I believe that what we need is a Federal Renewable Energy Utility. Large-scale coordinated system approach resulting in a citizen-owned renewable-only energy generation and distribution system. To sell the program, the utility should provide all our nation’s energy at the true cost of solar and wind. Which is zero. As the taxpayer assumes a larger national debt, he buys the equipment. After that, the energy generated from the sun and wind actually costs essentially nothing. Considering how incredibly important it is that we have zero CO2 emissions asap, this seems like a guaranteed way to accomplish the transition from a carbon-based to a renewable future.

    It is also virtually guaranteed to be the most cost-effective way to accomplish the goal. Paying for millions of redundant rooftop arrays has got to be the most expensive.

  29. Brain Hertz says

    Vitrify nuclear waste and put it into the glass used for the roadbeds.

    This would have a great side benefit of reducing costs for lighting by having the road surface glow in the dark.

  30. Doug Little says

    This would have a great side benefit of reducing costs for lighting by having the road surface glow in the dark.

    And also keep the ice and snow off.

  31. Suido says

    I’ve seen this proposed a few times. From a civil engineering point of view, here’s a quick summary of my immediate thoughts on the solar panel roads (I’ll leave the wireless electricity idea alone; I already consider electrical engineering with wires to be a Dark Art).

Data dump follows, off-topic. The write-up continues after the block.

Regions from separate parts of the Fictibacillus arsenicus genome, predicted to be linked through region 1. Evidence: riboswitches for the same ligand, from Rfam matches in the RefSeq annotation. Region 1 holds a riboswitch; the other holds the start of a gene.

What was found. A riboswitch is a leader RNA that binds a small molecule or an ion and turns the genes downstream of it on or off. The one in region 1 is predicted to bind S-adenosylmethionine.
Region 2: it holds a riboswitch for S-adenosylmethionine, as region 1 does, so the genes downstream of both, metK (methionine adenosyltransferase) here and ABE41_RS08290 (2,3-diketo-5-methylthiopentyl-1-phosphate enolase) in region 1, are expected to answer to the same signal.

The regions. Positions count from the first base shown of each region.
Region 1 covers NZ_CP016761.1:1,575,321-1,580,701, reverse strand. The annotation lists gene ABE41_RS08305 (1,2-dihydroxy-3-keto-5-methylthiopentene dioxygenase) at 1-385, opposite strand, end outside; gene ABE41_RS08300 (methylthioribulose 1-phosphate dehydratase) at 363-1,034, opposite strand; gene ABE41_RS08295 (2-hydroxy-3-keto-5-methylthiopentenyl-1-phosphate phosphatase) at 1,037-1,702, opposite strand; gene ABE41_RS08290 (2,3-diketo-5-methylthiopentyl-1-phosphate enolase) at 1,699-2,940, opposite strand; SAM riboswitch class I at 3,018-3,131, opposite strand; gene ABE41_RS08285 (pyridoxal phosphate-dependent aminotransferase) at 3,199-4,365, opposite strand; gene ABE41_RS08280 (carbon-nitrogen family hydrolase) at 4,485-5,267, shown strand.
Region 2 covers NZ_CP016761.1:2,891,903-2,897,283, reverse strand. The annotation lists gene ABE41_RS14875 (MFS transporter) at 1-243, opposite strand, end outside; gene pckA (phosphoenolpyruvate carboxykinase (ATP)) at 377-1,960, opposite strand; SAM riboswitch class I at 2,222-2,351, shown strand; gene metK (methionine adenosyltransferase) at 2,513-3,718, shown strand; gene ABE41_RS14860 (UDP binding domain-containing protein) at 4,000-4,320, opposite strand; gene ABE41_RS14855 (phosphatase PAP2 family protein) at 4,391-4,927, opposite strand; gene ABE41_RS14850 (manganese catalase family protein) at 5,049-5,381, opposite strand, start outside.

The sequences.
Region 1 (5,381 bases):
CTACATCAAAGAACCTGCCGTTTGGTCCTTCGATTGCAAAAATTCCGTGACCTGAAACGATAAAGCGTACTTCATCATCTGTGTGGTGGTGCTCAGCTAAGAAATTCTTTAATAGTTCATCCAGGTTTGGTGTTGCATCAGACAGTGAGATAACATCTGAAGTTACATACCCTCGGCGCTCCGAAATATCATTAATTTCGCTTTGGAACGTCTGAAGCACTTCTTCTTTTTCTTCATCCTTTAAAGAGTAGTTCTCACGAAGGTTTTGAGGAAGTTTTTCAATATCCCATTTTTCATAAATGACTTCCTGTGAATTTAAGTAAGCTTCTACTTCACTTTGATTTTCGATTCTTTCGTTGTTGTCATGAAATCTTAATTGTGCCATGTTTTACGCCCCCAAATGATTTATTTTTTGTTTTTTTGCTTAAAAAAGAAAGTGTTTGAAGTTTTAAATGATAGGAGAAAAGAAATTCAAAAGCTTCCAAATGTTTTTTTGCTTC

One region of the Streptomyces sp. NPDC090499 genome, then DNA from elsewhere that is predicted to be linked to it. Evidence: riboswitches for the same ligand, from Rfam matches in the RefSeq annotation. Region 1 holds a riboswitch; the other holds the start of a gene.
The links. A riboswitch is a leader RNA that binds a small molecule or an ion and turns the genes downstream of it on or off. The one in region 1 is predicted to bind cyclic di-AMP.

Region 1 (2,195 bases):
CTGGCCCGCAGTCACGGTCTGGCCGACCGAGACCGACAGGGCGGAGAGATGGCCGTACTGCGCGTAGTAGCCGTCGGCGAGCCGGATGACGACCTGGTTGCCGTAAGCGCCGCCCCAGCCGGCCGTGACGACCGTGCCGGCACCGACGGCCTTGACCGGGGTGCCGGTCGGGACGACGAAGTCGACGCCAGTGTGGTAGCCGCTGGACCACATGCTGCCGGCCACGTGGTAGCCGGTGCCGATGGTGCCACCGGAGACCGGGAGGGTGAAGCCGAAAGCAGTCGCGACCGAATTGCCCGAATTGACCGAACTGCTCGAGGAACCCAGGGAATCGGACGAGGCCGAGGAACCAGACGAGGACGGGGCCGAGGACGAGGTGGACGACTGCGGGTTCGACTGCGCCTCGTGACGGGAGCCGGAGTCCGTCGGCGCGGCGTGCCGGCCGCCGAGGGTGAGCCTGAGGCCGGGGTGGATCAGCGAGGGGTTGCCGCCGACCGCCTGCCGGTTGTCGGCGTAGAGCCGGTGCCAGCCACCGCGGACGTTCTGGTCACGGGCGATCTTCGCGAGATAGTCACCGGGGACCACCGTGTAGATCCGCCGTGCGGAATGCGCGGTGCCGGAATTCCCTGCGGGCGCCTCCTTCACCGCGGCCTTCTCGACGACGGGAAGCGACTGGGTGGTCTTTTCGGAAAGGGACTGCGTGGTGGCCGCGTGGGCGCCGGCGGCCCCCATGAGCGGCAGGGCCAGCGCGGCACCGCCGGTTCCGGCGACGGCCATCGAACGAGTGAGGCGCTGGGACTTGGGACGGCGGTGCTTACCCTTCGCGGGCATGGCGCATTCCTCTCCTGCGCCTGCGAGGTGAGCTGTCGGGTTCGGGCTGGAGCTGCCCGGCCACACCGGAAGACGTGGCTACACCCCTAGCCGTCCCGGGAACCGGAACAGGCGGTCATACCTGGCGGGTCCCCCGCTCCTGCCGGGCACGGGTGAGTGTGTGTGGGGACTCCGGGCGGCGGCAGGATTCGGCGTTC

Three problems: Maintenance, maintenance, and maintenance.

    As already noted by others, keeping the panels clean of tire rubber, exhaust particles, dust etc will be a considerable problem. Hydrophobic surface would help, as would nanotech cleaning, and I’m sure there are other possibilities, but it’s likely to be a significant extra expense.

    Design: Asphalt is a flexible surface, and the road structure and substructure is designed for that. Unless the solar panels have similar flexibility, the road structure as a whole will likely need to be redesigned. This isn’t a major problem, but it has implications for maintenance of defects, such as…

    Pot holes: Pot holes are typically not a failure of the asphalt, but of the road base aka subgrade (earth formation under the asphalt). Drainage causes the subgrade to lose cohesion and strength, heavy axle loads then push the asphalt down into the weakened subgrade, making a hole. Current asphalt surfaces are repaired by simply dropping in more asphalt, or caulking cracks with bitumen. If one solar panel breaks, do we have to replace it completely, and what effect will that have on adjacent panels and current flows? Not insurmountable issues, but must be dealt with.

    Panel edges: Two problems here. One, expansion and contraction of materials due to temperature changes. The layout would have to encourage lateral movement, towards the roadsides, instead of longitudinal movement along the road.
    Two, the expansion gaps will create hotspots for impact loads from wheels. Solar panel edges that bear the brunt of impact loads will wear out much faster than the rest of the panel. If this isn’t taken into consideration at the design stage it will have maintenance problems down the road. Heh.

    I do like the idea, but I think it’s very pie in the sky at the moment. If a bunch of these issues can be resolved, I’m looking forward to some proof of concept trials sometime in the 2020s.

  32. lancifer says

    Such an article can only be written by someone who lives in a snow-free area and cannot do math.-Reginald Selkirk

    Hey man! Are you a shill for the oil companies or do you just hate the earth?

    Don’t rain on the solar parade with facts you evil “denialist”.